SAIC lays out blueprint for growth in 'resilient' market

SAIC CEO Nazzic Keene has her company focused on high growth areas such as the cloud and enterprise IT.

SAIC CEO Nazzic Keene has her company focused on high growth areas such as the cloud and enterprise IT. Courtesy of SAIC

While not ignoring economic headwinds, Science Applications International Corp. has given investors a picture of business opportunities that are fueled by cloud computing and enterprise IT.

To an audience of Wall Street analysts, Science Applications International Corp. CEO Nazzic Keene expressed confidence in the overall health of the market despite “noise and drama” around budget fears and political uncertainty.

“We're not naive to believe there won't be any consequences from some of the fiscal pressures facing our customers and our nation,” Keene said during SAIC’s investor day presentation on April 11.

But the federal market has a history of resilience and SAIC sees its strategy as aligned with enduring areas of need in the market, she said.

Over recent years, SAIC has focused its growth pursuits on what it calls “Growth and Technological Accelerants” or GTA in shorthand. Those areas include cloud computing, enterprise IT, and systems integration and delivery.

SAIC is pursuing more opportunities that fall into the GTA category along with these areas it calls Core – engineering services, and IT and technical services.

Core is still larger, but the company expects GTA revenue to be 40% of overall sales by its 2026 fiscal year. SAIC's fiscal calendar runs on a February-January basis.

Acquisitions have fueled that shift, as have internal investments in SAIC’s innovation centers or factories as the company calls them. One of those Digital Factories focuses on cloud, a second on Enterprise IT and a third on Engineering.

“These are our internal R&D functions tasked with building the solutions and capabilities, the business needs to differentiate to win and to execute more efficiently,” Keene said.

Each of the Core business areas also benefit from innovations coming from the factories, she added.

SAIC ended its most recent fiscal year on around $6.9 billion in revenue, according to its presentation for the investor day.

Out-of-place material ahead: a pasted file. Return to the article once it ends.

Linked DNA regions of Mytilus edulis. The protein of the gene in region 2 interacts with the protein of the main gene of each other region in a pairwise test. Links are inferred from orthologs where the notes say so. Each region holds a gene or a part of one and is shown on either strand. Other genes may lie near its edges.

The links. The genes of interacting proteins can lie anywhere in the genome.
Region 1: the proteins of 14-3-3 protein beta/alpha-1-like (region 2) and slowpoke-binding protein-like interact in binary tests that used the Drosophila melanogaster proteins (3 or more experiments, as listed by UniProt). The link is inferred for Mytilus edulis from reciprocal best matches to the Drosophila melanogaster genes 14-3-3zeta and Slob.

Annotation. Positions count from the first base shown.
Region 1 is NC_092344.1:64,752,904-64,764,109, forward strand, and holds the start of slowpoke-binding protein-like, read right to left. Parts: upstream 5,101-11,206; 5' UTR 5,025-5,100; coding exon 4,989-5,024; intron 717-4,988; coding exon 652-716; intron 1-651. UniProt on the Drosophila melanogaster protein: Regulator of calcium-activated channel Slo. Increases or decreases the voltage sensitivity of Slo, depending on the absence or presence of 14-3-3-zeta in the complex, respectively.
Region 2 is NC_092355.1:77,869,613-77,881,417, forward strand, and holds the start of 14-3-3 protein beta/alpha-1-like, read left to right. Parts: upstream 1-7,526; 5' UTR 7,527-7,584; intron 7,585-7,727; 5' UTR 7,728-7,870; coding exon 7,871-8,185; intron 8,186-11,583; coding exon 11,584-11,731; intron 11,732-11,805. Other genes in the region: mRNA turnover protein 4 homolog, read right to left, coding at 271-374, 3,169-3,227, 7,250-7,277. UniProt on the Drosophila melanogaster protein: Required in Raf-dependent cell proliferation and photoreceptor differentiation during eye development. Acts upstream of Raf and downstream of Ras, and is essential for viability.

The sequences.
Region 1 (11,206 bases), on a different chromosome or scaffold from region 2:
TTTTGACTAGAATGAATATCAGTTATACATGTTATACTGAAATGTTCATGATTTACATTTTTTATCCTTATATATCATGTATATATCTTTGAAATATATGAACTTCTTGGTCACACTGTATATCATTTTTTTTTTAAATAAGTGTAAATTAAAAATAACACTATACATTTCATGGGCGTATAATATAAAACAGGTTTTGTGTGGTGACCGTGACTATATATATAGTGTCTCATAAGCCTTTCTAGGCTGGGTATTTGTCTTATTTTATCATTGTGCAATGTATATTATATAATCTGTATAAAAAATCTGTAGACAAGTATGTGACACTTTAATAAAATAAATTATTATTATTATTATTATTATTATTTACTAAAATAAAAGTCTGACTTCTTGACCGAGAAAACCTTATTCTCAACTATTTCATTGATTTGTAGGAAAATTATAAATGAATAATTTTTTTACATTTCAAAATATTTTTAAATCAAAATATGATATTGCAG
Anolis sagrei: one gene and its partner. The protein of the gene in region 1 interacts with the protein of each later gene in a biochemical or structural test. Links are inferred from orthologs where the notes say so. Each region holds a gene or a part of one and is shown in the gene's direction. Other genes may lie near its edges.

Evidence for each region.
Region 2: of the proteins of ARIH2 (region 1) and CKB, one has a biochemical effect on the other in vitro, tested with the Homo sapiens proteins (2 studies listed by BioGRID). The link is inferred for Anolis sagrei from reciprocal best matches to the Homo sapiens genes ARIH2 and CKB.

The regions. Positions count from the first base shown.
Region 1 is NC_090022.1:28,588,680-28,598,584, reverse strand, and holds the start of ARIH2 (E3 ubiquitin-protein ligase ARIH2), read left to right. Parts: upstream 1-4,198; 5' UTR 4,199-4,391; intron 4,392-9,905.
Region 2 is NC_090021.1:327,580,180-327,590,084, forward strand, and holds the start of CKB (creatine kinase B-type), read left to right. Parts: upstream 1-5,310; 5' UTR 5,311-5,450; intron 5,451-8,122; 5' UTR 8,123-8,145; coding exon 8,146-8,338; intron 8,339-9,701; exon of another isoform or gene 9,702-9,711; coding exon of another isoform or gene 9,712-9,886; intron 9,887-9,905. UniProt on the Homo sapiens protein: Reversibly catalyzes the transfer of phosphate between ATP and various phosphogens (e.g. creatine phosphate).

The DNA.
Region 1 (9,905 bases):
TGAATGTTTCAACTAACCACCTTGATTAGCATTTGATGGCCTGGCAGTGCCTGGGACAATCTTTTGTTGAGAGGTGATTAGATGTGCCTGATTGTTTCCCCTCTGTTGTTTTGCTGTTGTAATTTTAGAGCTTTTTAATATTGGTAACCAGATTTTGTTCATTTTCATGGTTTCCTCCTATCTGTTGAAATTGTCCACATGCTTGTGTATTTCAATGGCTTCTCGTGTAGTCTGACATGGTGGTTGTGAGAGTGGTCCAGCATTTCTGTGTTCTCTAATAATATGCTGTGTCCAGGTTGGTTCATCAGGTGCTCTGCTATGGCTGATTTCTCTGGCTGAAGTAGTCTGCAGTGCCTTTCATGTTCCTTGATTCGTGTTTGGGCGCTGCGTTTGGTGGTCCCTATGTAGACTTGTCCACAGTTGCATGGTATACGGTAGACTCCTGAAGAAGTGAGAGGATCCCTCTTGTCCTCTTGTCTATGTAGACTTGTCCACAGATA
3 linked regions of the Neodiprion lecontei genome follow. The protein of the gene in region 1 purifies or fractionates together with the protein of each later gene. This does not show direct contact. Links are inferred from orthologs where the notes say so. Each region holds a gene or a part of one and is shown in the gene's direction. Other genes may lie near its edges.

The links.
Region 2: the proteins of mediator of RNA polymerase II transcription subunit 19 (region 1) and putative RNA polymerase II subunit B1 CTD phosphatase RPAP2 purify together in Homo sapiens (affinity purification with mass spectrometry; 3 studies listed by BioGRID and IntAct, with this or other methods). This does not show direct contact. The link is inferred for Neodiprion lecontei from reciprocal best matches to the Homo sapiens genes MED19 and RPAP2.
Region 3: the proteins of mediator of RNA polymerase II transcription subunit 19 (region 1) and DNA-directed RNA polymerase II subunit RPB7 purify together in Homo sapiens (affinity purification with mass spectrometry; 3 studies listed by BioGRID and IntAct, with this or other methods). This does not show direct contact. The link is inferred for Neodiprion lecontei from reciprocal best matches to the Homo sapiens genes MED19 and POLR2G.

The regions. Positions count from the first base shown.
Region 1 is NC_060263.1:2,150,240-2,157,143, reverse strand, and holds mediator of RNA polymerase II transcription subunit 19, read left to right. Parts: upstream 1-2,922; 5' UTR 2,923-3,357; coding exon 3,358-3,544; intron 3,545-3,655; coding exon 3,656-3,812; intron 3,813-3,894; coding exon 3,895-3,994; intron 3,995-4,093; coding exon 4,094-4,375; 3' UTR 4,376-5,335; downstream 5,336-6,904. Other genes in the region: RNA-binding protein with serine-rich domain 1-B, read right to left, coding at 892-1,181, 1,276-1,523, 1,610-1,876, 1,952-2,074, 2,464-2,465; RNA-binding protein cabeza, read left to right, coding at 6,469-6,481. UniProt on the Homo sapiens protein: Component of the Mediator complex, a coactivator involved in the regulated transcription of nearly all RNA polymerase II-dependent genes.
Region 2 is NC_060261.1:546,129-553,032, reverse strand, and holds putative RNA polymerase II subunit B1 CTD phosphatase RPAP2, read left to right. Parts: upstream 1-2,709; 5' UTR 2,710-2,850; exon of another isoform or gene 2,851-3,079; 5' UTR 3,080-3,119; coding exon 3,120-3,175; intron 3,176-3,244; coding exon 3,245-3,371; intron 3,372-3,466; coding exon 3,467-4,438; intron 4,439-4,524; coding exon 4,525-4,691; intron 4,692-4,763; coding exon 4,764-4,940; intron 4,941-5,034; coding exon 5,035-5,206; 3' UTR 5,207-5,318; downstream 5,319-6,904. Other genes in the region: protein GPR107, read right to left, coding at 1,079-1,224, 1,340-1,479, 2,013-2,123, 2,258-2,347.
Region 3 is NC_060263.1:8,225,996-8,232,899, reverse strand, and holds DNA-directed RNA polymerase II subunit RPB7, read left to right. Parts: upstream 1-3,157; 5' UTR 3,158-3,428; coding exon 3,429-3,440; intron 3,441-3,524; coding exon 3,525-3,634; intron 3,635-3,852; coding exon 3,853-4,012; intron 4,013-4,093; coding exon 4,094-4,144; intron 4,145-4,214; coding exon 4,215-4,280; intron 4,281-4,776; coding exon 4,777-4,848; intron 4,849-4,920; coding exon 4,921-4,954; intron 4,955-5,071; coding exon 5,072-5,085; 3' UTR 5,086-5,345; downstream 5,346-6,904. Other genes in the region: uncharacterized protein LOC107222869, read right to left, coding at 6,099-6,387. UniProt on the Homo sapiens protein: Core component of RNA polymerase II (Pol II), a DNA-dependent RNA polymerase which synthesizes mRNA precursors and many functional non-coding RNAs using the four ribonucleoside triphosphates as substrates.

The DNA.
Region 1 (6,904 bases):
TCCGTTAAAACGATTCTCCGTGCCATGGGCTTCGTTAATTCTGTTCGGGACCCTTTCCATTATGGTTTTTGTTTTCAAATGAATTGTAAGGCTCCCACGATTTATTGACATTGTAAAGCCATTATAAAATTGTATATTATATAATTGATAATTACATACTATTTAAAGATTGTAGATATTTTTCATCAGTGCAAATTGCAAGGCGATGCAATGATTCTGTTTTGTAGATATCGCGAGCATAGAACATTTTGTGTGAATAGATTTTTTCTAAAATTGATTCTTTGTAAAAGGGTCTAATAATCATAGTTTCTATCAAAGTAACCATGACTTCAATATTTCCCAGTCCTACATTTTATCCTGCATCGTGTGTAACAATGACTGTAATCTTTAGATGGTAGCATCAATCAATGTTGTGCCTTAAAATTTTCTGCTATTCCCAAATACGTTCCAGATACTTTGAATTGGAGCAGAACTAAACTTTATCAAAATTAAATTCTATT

It's important to note that SAIC is in process of selling its supply chain business to ASRC Federal and also amended its agreement involving a joint venture with Amentum, which now is the controlling owner of the Forfeiture Support Associates JV. That adds up to $800 million in essentially divested sales.

SAIC is pushing for $7.3 billion-to-$7.5 billion in annual sales by fiscal 2026, which breaks down to organic growth of a compound annual rate.

Acquisitions are a part of that growth strategy. The company made three of them during 2020 and 2021 – the former Unisys federal business, Koverse and Halfaker.

“We used M&A to broaden our customer reach, broaden our market access, increase our scale and capacity and improve margins,” Keene said. “We believe we have sufficient scale in our market and don’t see a significant advantage from any further scale.”

Any further acquisitions the company pursues will be solution-oriented. SAIC will focus its capital deployment strategy over the next few years on shareholder return through a stock repurchase program, Keene said.

The company plans to return $1.3 billion to shareholders by fiscal 2026.

“We expect to execute this while continuing to invest in capabilities that will help us drive growth,” she said.

One reason the company is focused on GTA is because those areas of business are growing faster and offer higher profit margins. The company estimates GTA margins at 11% earnings before interest, taxes, depreciation and amortization (EBITDA), while the estimate for Core is 8%.

On a company-wide basis, SAIC has also set a target margin of 9.5%-9.7% adjusted EBITDA by fiscal 2026. SAIC reported an 8.8% margin for its most recent 2023 fiscal year.